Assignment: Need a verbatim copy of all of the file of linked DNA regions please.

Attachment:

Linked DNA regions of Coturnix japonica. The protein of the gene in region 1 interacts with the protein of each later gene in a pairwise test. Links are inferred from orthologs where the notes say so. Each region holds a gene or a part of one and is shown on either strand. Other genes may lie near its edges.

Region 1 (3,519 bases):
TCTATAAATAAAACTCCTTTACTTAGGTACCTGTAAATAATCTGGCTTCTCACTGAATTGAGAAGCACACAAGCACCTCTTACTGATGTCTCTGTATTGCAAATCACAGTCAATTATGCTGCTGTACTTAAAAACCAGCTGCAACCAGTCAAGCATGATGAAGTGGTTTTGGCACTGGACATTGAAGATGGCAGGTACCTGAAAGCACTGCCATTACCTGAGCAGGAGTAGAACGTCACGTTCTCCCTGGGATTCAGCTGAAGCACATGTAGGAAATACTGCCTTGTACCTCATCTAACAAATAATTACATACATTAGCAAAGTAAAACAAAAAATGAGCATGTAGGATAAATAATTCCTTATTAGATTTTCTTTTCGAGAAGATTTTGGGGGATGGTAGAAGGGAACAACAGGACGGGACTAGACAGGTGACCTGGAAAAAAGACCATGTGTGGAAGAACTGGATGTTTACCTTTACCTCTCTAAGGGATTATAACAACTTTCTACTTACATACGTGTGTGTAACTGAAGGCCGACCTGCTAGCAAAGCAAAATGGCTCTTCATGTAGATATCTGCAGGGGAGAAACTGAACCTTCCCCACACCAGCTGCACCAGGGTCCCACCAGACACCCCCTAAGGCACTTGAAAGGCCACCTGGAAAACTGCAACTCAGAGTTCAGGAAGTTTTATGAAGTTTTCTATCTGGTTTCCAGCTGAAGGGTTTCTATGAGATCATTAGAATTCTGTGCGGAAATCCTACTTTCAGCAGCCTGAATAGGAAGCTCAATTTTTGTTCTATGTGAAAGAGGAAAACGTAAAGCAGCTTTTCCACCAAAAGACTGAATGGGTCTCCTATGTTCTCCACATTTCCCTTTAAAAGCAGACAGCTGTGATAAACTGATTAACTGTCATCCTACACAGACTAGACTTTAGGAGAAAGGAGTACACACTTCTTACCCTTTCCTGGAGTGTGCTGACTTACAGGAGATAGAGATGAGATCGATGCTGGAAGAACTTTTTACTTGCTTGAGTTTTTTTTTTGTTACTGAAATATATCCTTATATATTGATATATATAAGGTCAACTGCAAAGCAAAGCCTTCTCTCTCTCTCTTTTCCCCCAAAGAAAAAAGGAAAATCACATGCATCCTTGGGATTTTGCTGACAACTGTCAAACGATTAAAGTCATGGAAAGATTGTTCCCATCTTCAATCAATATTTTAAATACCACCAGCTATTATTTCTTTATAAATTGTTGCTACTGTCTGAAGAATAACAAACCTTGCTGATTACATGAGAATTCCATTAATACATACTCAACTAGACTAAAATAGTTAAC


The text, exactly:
Linked DNA regions of Coturnix japonica. The protein of the gene in region 1 interacts with the protein of each later gene in a pairwise test. Links are inferred from orthologs where the notes say so. Each region holds a gene or a part of one and is shown on either strand. Other genes may lie near its edges.

Region 1 (3,519 bases):
TCTATAAATAAAACTCCTTTACTTAGGTACCTGTAAATAATCTGGCTTCTCACTGAATTGAGAAGCACACAAGCACCTCTTACTGATGTCTCTGTATTGCAAATCACAGTCAATTATGCTGCTGTACTTAAAAACCAGCTGCAACCAGTCAAGCATGATGAAGTGGTTTTGGCACTGGACATTGAAGATGGCAGGTACCTGAAAGCACTGCCATTACCTGAGCAGGAGTAGAACGTCACGTTCTCCCTGGGATTCAGCTGAAGCACATGTAGGAAATACTGCCTTGTACCTCATCTAACAAATAATTACATACATTAGCAAAGTAAAACAAAAAATGAGCATGTAGGATAAATAATTCCTTATTAGATTTTCTTTTCGAGAAGATTTTGGGGGATGGTAGAAGGGAACAACAGGACGGGACTAGACAGGTGACCTGGAAAAAAGACCATGTGTGGAAGAACTGGATGTTTACCTTTACCTCTCTAAGGGATTATAACAACTTTCTACTTACATACGTGTGTGTAACTGAAGGCCGACCTGCTAGCAAAGCAAAATGGCTCTTCATGTAGATATCTGCAGGGGAGAAACTGAACCTTCCCCACACCAGCTGCACCAGGGTCCCACCAGACACCCCCTAAGGCACTTGAAAGGCCACCTGGAAAACTGCAACTCAGAGTTCAGGAAGTTTTATGAAGTTTTCTATCTGGTTTCCAGCTGAAGGGTTTCTATGAGATCATTAGAATTCTGTGCGGAAATCCTACTTTCAGCAGCCTGAATAGGAAGCTCAATTTTTGTTCTATGTGAAAGAGGAAAACGTAAAGCAGCTTTTCCACCAAAAGACTGAATGGGTCTCCTATGTTCTCCACATTTCCCTTTAAAAGCAGACAGCTGTGATAAACTGATTAACTGTCATCCTACACAGACTAGACTTTAGGAGAAAGGAGTACACACTTCTTACCCTTTCCTGGAGTGTGCTGACTTACAGGAGATAGAGATGAGATCGATGCTGGAAGAACTTTTTACTTGCTTGAGTTTTTTTTTTGTTACTGAAATATATCCTTATATATTGATATATATAAGGTCAACTGCAAAGCAAAGCCTTCTCTCTCTCTCTTTTCCCCCAAAGAAAAAAGGAAAATCACATGCATCCTTGGGATTTTGCTGACAACTGTCAAACGATTAAAGTCATGGAAAGATTGTTCCCATCTTCAATCAATATTTTAAATACCACCAGCTATTATTTCTTTATAAATTGTTGCTACTGTCTGAAGAATAACAAACCTTGCTGATTACATGAGAATTCCATTAATACATACTCAACTAGACTAAAATAGTTAAC